The popular Latino editorial writer Ruben Navarrette also weighed in on Chavez’ anti-immigrant polices – Under the supervision of Chavez’s cousin, Manuel, UFW members tried at first to persuade Mexicans not to cross the border. One time when that didn’t work, they physically attacked and beat them up to scare them off, according to reports at the time. The Village Voice said that the UFW was engaged in a “campaign of random terror against anyone hapless enough to fall into its net.” A couple of decades later, in their book “The Fight in the Fields,” journalists Susan Ferris and Ricardo Sandoval recalled the border violence and wrote that the issue of illegal immigration was “particularly vexing” for Chavez.
So what is Chavez’ legacy? The Left Business Observer summed it up this way:
Let’s see now. The UFW managed, despite long odds, to organize farm workers, attract thousands of talented volunteers to its banner, build a feared grassroots political action machine, defeat the Teamsters and the sweetheart contracts it had signed with growers, and win passage of a farm workers’ labor law unmatched by any other such statute in the country. By 1977, the union was poised to achieve a mass membership that would have made it a power to be reckoned with in California, and maybe in the entire nation.
But then, under Chávez’s autocratic leadership, the union dissolved the boycott staff, firing its leader and accusing him of being a communist; purged its staff, using the most disgusting means imaginable; refused to entertain any local union autonomy and democracy; denied the election of actual farm workers to the union board; ruined the careers, and in some cases, the jobs, of rank-and-file union dissidents; lost almost all of its collective bargaining agreements, and began a long and ugly descent into corruption.
Today, farm workers in California are no better off than they were before the union came on the scene. They still don’t often live past fifty; they still suffer the same job-related injuries and illnesses; they still don’t have unions; they are still at the bottom of the labor market barrel. How is all of this not an important, indeed critical, legacy of the UFW? If we judge the union and Chávez in terms of the well-being of the workers they set out to organize, both must be judged utter failures. If we compare the UFW to any number of the CIO’s left-led unions, for example, the United Packinghouse Workers of America, the Farmworkers pale by comparison. The UPWA was not only a multiracial and democratic union. It also led the struggle to end segregation at work and in the workers’ communities, and it put the pay of the black and immigrant laborers who did the unenviable work of slaughtering the animals we eat on a par with those of steel and auto workers.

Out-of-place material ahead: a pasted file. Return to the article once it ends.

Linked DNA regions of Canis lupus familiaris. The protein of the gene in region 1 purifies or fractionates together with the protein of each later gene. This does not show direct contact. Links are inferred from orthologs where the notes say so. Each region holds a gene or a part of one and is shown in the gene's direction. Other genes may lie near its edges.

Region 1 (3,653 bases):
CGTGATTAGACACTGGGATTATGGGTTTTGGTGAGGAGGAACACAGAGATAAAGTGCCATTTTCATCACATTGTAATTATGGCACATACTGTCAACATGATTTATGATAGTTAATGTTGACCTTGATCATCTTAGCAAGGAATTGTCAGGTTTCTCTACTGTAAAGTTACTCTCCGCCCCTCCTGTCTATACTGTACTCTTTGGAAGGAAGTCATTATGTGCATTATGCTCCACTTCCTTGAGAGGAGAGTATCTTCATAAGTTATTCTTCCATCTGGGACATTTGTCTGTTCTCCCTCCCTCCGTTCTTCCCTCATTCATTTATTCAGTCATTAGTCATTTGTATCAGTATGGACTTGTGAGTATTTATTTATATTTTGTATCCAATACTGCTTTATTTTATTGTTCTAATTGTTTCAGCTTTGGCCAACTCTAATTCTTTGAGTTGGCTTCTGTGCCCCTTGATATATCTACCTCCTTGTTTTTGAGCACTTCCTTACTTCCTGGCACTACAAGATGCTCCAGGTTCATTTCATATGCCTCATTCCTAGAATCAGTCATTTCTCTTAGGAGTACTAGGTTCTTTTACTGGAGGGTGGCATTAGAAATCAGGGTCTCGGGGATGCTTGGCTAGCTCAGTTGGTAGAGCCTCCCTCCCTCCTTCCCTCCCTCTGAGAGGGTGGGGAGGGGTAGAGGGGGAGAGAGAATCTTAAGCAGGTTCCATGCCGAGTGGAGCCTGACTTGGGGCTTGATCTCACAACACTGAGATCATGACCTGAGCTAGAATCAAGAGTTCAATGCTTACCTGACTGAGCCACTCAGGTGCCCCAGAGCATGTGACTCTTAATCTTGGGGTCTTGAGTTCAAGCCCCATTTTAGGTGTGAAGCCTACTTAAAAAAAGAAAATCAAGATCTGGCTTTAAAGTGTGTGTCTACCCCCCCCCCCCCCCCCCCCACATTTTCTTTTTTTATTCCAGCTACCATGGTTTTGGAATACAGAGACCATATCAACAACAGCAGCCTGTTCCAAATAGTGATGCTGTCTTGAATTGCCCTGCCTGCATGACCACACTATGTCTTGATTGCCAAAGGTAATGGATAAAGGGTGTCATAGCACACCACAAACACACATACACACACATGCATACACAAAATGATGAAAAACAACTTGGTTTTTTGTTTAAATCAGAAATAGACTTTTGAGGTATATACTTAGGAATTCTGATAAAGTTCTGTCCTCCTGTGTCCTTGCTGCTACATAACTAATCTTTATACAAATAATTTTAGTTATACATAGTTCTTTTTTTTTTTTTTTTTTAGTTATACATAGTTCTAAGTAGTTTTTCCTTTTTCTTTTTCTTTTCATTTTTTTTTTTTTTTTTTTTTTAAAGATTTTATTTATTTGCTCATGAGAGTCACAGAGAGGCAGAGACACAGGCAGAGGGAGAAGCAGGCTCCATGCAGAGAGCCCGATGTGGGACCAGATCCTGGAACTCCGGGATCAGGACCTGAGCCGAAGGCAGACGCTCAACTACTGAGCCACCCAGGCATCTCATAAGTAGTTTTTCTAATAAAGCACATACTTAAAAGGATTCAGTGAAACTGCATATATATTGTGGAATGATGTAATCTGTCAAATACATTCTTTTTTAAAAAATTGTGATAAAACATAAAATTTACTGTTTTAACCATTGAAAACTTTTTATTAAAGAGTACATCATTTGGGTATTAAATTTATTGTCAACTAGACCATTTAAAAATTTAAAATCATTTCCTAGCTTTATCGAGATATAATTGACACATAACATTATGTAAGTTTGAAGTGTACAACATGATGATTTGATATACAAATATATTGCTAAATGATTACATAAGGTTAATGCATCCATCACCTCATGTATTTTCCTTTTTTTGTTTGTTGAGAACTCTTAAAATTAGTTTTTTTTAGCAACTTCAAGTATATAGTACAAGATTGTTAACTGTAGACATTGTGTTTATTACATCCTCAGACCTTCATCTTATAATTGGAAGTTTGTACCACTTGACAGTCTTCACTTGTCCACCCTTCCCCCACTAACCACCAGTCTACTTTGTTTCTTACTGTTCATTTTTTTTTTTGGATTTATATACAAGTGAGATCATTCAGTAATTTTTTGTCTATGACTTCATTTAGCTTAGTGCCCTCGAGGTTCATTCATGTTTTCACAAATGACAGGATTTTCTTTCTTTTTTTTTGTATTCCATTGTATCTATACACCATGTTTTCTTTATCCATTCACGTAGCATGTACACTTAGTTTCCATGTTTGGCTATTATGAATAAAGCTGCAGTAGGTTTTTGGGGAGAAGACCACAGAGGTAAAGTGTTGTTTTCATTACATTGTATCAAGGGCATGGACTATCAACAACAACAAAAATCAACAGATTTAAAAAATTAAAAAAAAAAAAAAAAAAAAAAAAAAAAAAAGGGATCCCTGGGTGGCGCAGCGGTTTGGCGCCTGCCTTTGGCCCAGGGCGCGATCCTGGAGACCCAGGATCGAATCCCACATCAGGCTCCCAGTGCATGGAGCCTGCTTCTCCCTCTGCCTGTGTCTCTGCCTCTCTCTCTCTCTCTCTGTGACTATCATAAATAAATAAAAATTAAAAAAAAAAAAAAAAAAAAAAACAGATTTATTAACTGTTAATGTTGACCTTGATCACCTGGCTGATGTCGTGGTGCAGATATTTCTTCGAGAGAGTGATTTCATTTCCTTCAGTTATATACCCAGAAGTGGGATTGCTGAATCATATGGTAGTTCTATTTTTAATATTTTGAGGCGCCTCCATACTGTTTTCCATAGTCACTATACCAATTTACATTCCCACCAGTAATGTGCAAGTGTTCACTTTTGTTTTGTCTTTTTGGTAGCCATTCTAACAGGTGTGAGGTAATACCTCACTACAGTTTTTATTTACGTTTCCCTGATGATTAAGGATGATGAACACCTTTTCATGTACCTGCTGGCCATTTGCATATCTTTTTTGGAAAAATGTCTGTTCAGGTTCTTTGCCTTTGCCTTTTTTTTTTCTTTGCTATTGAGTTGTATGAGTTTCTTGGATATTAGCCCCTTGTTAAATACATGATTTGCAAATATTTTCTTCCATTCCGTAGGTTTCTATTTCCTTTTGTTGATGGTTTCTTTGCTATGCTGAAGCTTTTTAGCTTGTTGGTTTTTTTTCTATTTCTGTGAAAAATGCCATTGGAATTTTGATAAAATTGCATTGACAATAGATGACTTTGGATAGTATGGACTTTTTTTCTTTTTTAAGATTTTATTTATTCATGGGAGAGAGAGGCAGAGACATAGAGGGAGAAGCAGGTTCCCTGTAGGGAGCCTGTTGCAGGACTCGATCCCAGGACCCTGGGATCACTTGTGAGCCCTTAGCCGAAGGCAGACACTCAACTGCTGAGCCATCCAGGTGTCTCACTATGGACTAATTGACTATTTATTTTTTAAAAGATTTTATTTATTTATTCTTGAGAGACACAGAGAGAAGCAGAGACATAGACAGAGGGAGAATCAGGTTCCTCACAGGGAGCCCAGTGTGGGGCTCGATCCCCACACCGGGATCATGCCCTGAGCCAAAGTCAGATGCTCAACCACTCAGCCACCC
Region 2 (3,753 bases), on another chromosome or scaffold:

A union is supposed to organize workers and improve their lives. Chávez and the UFW had their chances, and they threw them away. Imagine that Martin Luther King had sought and taken advice from Chuck Dederich after his “I Have a Dream” speech. And after that, imagine that he had forced the Memphis garbagemen to play the “Game.” Surely historians would count that as a major part of his legacy.
It should be noted that the modern UFW has been supportive of immigration reform efforts, according to Politcs365. César Chávez’s widow, Helen, initiated a petition for news organizations to stop using the term “illegal” when referring to undocumented workers. So organizations and their members evolve, but it’s important to keep in mind the historical context of Chávez’s actions in regard to undocumented workers and for people reminiscing today to not to gloss over this aspect of the labor leader’s history to paint a more positive picture for Latinos and the larger American population.